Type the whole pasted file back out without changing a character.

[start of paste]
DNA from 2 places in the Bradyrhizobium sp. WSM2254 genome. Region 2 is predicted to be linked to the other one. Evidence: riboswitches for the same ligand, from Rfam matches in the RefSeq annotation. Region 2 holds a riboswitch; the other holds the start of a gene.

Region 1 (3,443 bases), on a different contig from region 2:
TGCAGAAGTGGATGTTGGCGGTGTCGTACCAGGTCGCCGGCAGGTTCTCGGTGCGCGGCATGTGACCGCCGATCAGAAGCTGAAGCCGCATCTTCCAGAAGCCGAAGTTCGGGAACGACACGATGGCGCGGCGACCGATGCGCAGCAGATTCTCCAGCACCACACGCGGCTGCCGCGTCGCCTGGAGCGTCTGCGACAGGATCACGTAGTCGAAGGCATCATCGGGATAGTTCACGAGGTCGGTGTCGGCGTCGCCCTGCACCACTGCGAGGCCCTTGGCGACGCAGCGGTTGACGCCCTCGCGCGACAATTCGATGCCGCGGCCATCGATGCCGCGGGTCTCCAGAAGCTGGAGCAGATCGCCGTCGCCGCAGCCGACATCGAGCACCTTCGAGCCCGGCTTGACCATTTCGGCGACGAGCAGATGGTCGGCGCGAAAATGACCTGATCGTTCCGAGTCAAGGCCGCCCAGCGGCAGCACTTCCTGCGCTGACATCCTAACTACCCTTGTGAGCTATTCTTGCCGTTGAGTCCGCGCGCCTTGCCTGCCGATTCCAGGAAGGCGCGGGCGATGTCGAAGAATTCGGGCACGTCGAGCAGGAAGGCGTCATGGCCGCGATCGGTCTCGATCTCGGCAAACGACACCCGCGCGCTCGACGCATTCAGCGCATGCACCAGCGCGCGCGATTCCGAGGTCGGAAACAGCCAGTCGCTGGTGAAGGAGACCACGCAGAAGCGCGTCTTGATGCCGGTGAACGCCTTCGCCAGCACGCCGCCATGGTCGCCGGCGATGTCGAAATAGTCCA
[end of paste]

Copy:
DNA from 2 places in the Bradyrhizobium sp. WSM2254 genome. Region 2 is predicted to be linked to the other one. Evidence: riboswitches for the same ligand, from Rfam matches in the RefSeq annotation. Region 2 holds a riboswitch; the other holds the start of a gene.

Region 1 (3,443 bases), on a different contig from region 2:
TGCAGAAGTGGATGTTGGCGGTGTCGTACCAGGTCGCCGGCAGGTTCTCGGTGCGCGGCATGTGACCGCCGATCAGAAGCTGAAGCCGCATCTTCCAGAAGCCGAAGTTCGGGAACGACACGATGGCGCGGCGACCGATGCGCAGCAGATTCTCCAGCACCACACGCGGCTGCCGCGTCGCCTGGAGCGTCTGCGACAGGATCACGTAGTCGAAGGCATCATCGGGATAGTTCACGAGGTCGGTGTCGGCGTCGCCCTGCACCACTGCGAGGCCCTTGGCGACGCAGCGGTTGACGCCCTCGCGCGACAATTCGATGCCGCGGCCATCGATGCCGCGGGTCTCCAGAAGCTGGAGCAGATCGCCGTCGCCGCAGCCGACATCGAGCACCTTCGAGCCCGGCTTGACCATTTCGGCGACGAGCAGATGGTCGGCGCGAAAATGACCTGATCGTTCCGAGTCAAGGCCGCCCAGCGGCAGCACTTCCTGCGCTGACATCCTAACTACCCTTGTGAGCTATTCTTGCCGTTGAGTCCGCGCGCCTTGCCTGCCGATTCCAGGAAGGCGCGGGCGATGTCGAAGAATTCGGGCACGTCGAGCAGGAAGGCGTCATGGCCGCGATCGGTCTCGATCTCGGCAAACGACACCCGCGCGCTCGACGCATTCAGCGCATGCACCAGCGCGCGCGATTCCGAGGTCGGAAACAGCCAGTCGCTGGTGAAGGAGACCACGCAGAAGCGCGTCTTGATGCCGGTGAACGCCTTCGCCAGCACGCCGCCATGGTCGCCGGCGATGTCGAAATAGTCCA